- The Washington Times - Sunday, November 26, 2006

The CIA scrapped a ho-hum test for steering job applicants toward mysterious careers, replacing it with one that’s cloaked in jest.

Invisibility or ESP? Jet pack or amphibious sports car? Walk the Great Wall of China or sip champagne at a New York gala?

The results from the CIA’s online personality quiz are just a few clicks away. Test-takers are diagnosed as daring thrill-seekers, thoughtful observers, curious adventurers, innovative pioneers or impressive masterminds.

The CIA wants to hire them all.

The quiz (https://www.cia.gov/ careers/CIAMyths.html) was designed to encourage job applications while dispelling myths about the agency, some of them born of the James Bond stereotype.

For instance, the CIA wants applicants to know that no one who works there drives a sports car with machine guns in the tailpipes. Successful applicants will, in fact, see family and friends again.

Also, according to the quiz, “you don’t have to know karate or look good in a tuxedo to work at the CIA.”

All fun aside, the hiring push began almost immediately after the September 11 terrorist attacks. The effort picked up steam in November 2004, when President Bush called for a 50 percent increase in the agency’s ranks of operatives and analysts.

The president wanted twice as many scientists whose research combats terrorism and the spread of weapons of mass destruction. The agency hopes to meet those goals by 2011.

One in seven of the CIA’s current employees signed up in the past year, and nearly 40 percent began working after the September 11 attacks — statistics at once helpful and troubling.

“This is the youngest analytic work force in the history of the Central Intelligence Agency,” CIA Director Michael V. Hayden said at his confirmation hearings in May. “In more disappointing language, this is the least experienced analytic work force in the history of CIA.”

The CIA stumbled as it stepped out of the shadows to recruit.

The agency rolled out black-and-white ads in 2002. Its television ads last year, aired during Washington Nationals baseball games, were so unassuming that fans might have thought their cable went out for 30 seconds if they headed to the kitchen for a snack.

Officials in charge of hiring realized they needed a new plan. They hired an ad agency, TMP Worldwide.

The “Bug Spot” was born. A snooping dragonfly zooms through the ad, showing how scientists at the CIA’s Directorate of Science and Technology develop Bond-esque devices — “technology so advanced, it’s classified,” the ad boasts.

The ad debuted on the Discovery Channel. The agency shortly received 3,500 resumes from applicants who said they had seen the spot.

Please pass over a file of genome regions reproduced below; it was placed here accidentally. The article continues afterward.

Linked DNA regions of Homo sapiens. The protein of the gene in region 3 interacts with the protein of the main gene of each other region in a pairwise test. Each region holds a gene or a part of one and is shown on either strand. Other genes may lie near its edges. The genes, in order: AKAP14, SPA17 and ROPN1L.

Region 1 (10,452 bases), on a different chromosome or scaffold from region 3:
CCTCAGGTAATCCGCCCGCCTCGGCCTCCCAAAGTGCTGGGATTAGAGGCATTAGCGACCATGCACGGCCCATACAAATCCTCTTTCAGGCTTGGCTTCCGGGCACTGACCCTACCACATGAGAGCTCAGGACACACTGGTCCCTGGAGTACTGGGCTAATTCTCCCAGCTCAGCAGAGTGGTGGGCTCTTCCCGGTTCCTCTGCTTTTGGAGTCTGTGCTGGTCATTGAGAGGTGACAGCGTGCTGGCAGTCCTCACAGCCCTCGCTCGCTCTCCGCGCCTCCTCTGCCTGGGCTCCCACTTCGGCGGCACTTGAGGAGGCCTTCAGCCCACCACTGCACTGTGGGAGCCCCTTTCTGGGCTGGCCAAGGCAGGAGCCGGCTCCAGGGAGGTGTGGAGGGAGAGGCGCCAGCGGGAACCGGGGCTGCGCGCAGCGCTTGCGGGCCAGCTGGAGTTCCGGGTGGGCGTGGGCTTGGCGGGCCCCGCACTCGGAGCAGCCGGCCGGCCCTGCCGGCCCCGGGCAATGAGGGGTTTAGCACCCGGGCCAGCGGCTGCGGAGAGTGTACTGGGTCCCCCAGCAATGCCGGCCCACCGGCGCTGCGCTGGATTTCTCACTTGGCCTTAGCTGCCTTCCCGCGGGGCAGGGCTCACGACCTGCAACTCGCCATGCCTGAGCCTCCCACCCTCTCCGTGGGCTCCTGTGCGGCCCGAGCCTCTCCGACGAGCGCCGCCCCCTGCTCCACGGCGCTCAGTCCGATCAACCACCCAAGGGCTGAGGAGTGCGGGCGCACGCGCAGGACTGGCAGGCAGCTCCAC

An ad for the National Clandestine Service, the agency’s secret operatives, followed.

Now, the CIA is revamping its Web site. It is buying space on airport billboards and in movie trailers. It is taking out ads in publications from the Locksmith Ledger to Women’s Wear Daily to Arab Times, seeking applicants who can crack locks, create disguises and speak polished Arabic. It is reaching out to soon-to-be retired military officers.

The CIA also created the updated personality quiz, with a disclaimer straight from the legal department: “The Myths Quiz is for educational entertainment purposes only. … This quiz will not affect your ability to get a job with the CIA.”

The lawyers have company in not taking the quiz lightly. Some of the CIA’s traditionalists fear the agency is bruising proud, exclusive roots to meet the presidential directive. They worry that the CIA quiz and ads during “MythBusters” and other cable shows are too gimmicky.

In short, the traditionalists worry that the agency is sacrificing quality to get quantity. Last year alone, the CIA received 135,000 applications — more than double the number before the September 11 attacks.

Tom McCluskey, the CIA’s chief of hiring and employee development, heard the concerns firsthand at a recent gathering of the Florida chapter of the agency’s retirees association.

“Some of the old-timers grumbled, ‘Where’s the mystique? Where is the aura of mystery around what we do?’ ” Mr. McCluskey said.

Meanwhile, Congress is watching the recruitment efforts. The incoming chairman of the Senate Intelligence Committee, Sen. John D. Rockefeller IV, West Virginia Democrat, has said one priority is investigating whether the CIA has the right workers in the right jobs and ensuring the CIA has enough employees who are fluent in Arabic and other crucial languages.

Even if Congress holds agency officials’ feet to the fire in public, odds are it could help.

“We see spikes in applicants after bad stories,” said Betsy Davis, deputy chief of the CIA’s recruitment and advertising. “We see spikes in applicants after good stories.”

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